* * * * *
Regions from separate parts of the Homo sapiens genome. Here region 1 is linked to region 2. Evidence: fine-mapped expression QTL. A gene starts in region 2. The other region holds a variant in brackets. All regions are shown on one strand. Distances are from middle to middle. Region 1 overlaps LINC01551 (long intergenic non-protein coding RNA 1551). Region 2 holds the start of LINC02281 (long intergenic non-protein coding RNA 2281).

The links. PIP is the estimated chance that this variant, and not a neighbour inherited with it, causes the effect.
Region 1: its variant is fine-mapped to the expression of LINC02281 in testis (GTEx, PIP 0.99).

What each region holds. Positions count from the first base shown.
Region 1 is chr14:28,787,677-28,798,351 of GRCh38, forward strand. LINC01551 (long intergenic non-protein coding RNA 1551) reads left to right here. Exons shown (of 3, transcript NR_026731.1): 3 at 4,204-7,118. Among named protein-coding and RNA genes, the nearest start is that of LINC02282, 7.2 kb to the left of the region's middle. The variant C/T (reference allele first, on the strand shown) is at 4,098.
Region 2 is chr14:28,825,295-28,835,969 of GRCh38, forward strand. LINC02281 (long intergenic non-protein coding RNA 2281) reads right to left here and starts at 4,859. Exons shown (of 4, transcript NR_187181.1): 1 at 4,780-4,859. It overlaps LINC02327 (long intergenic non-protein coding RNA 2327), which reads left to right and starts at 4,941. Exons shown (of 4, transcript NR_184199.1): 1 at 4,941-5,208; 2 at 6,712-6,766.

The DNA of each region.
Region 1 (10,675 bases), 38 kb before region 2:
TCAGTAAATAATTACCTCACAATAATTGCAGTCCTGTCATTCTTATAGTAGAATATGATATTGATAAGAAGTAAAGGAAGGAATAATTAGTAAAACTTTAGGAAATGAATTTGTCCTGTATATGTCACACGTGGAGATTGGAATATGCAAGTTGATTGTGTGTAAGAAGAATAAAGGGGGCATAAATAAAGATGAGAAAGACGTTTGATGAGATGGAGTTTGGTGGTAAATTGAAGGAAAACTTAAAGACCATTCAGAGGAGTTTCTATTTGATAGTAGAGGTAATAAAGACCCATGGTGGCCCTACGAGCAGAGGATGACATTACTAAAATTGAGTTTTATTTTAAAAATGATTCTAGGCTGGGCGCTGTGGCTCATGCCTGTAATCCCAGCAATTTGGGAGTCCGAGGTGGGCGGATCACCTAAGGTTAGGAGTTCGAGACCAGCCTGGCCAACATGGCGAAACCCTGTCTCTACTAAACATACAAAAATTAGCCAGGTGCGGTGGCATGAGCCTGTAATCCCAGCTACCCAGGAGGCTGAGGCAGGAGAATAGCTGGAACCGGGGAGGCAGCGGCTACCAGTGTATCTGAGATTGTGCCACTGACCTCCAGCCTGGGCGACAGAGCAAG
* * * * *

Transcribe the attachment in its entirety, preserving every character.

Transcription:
Regions from separate parts of the Homo sapiens genome. Here region 1 is linked to region 2. Evidence: fine-mapped expression QTL. A gene starts in region 2. The other region holds a variant in brackets. All regions are shown on one strand. Distances are from middle to middle. Region 1 overlaps LINC01551 (long intergenic non-protein coding RNA 1551). Region 2 holds the start of LINC02281 (long intergenic non-protein coding RNA 2281).

The links. PIP is the estimated chance that this variant, and not a neighbour inherited with it, causes the effect.
Region 1: its variant is fine-mapped to the expression of LINC02281 in testis (GTEx, PIP 0.99).

What each region holds. Positions count from the first base shown.
Region 1 is chr14:28,787,677-28,798,351 of GRCh38, forward strand. LINC01551 (long intergenic non-protein coding RNA 1551) reads left to right here. Exons shown (of 3, transcript NR_026731.1): 3 at 4,204-7,118. Among named protein-coding and RNA genes, the nearest start is that of LINC02282, 7.2 kb to the left of the region's middle. The variant C/T (reference allele first, on the strand shown) is at 4,098.
Region 2 is chr14:28,825,295-28,835,969 of GRCh38, forward strand. LINC02281 (long intergenic non-protein coding RNA 2281) reads right to left here and starts at 4,859. Exons shown (of 4, transcript NR_187181.1): 1 at 4,780-4,859. It overlaps LINC02327 (long intergenic non-protein coding RNA 2327), which reads left to right and starts at 4,941. Exons shown (of 4, transcript NR_184199.1): 1 at 4,941-5,208; 2 at 6,712-6,766.

The DNA of each region.
Region 1 (10,675 bases), 38 kb before region 2:
TCAGTAAATAATTACCTCACAATAATTGCAGTCCTGTCATTCTTATAGTAGAATATGATATTGATAAGAAGTAAAGGAAGGAATAATTAGTAAAACTTTAGGAAATGAATTTGTCCTGTATATGTCACACGTGGAGATTGGAATATGCAAGTTGATTGTGTGTAAGAAGAATAAAGGGGGCATAAATAAAGATGAGAAAGACGTTTGATGAGATGGAGTTTGGTGGTAAATTGAAGGAAAACTTAAAGACCATTCAGAGGAGTTTCTATTTGATAGTAGAGGTAATAAAGACCCATGGTGGCCCTACGAGCAGAGGATGACATTACTAAAATTGAGTTTTATTTTAAAAATGATTCTAGGCTGGGCGCTGTGGCTCATGCCTGTAATCCCAGCAATTTGGGAGTCCGAGGTGGGCGGATCACCTAAGGTTAGGAGTTCGAGACCAGCCTGGCCAACATGGCGAAACCCTGTCTCTACTAAACATACAAAAATTAGCCAGGTGCGGTGGCATGAGCCTGTAATCCCAGCTACCCAGGAGGCTGAGGCAGGAGAATAGCTGGAACCGGGGAGGCAGCGGCTACCAGTGTATCTGAGATTGTGCCACTGACCTCCAGCCTGGGCGACAGAGCAAG